For the first time, the Bush administration is beginning publicly to discuss basing American troops in Iraq for years, even decades to come, a subject so fraught with political landmines that officials are tiptoeing around the inevitable questions about what the United States' long-term mission would be there.

President Bush has long talked about the need to maintain an American military presence in the region, without saying exactly where. Several visitors to the White House say that in private, he has sounded intrigued by what he calls the "Korea model," a reference to the large American presence in South Korea for the 54 years since the armistice that ended open hostilities between North and South. [complete article]

Comment -- If the White House wants to refine its Korea analogy, perhaps they need to say, "The U.S. role in Iraq will be like our role in Korea, which is to say, so long as one doesn't let North Korea confuse the picture. Maybe like Korea with no DMZ. Maybe like Korea except completely different. Think of it as a Zen analogy, driving at the truth through paradox."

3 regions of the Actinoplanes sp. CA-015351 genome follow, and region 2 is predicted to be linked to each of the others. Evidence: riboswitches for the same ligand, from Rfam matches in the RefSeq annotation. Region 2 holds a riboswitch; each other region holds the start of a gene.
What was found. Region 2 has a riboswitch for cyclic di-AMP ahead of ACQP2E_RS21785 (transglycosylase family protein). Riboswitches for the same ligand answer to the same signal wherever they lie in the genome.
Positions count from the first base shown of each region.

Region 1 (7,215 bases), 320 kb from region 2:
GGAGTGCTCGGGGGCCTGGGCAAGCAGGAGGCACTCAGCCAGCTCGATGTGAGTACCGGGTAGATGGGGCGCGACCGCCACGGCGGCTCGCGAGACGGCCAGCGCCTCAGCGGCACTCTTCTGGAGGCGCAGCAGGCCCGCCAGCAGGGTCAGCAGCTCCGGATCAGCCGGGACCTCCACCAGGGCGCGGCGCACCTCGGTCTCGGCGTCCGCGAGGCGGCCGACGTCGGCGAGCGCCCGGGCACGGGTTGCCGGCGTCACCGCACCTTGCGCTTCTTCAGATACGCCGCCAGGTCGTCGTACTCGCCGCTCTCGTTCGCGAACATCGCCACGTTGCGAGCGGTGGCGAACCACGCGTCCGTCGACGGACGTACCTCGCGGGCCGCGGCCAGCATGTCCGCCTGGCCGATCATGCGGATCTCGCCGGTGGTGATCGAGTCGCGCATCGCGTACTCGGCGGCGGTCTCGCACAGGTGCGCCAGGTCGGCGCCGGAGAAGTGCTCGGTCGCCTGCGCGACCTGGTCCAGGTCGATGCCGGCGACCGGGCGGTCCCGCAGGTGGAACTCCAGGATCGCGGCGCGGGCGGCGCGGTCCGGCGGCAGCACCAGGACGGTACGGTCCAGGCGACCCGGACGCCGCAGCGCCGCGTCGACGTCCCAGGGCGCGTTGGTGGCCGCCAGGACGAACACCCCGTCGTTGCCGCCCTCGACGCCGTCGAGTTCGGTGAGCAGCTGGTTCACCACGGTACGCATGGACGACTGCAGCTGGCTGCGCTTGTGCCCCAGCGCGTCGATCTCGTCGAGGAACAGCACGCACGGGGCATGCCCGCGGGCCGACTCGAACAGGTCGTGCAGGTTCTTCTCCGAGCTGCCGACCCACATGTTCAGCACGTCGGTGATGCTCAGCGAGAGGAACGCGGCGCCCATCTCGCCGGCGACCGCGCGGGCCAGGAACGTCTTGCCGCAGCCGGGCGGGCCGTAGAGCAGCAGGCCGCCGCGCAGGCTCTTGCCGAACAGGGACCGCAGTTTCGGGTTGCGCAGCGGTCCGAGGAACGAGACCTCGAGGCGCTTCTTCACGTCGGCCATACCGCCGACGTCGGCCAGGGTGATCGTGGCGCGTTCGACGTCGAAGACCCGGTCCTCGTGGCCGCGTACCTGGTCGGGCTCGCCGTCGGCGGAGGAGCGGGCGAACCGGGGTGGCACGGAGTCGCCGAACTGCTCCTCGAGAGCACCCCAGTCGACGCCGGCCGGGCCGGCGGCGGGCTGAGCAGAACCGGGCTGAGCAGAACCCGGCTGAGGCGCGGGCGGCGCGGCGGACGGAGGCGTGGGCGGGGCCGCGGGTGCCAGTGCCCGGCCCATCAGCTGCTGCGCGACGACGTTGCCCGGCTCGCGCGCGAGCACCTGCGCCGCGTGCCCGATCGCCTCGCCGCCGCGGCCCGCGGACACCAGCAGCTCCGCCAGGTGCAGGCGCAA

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The Lady and the Veep
By Michael Hirsh and Mark Hosenball, Newsweek, June 11, 2007

Rice has more directly clashed with Cheney's office on issues like Mideast peace, where according to administration sources who declined to be named discussing internal deliberations, she's found herself stymied in efforts to push for more engagement with Syria and the Palestinian radical group Hamas. A senior White House official concedes that even on what should be the simplest-to-achieve deal—a new relationship with Syria that would help stabilize Iraq—Cheney's office is blocking Rice's efforts to bring Bush around. The secretary has also fought with the veep's office in seeking to soften detention policies at Guantánamo. In the interview, however, Rice insisted her relationship with Cheney himself is good. "The vice president has never been somebody who tries to [undermine others] on the sidelines, behind the scenes. He really doesn't," she said. "In fact we have a kind of friendly banter about it, in which I'll tease him about the image that he doesn't like diplomacy."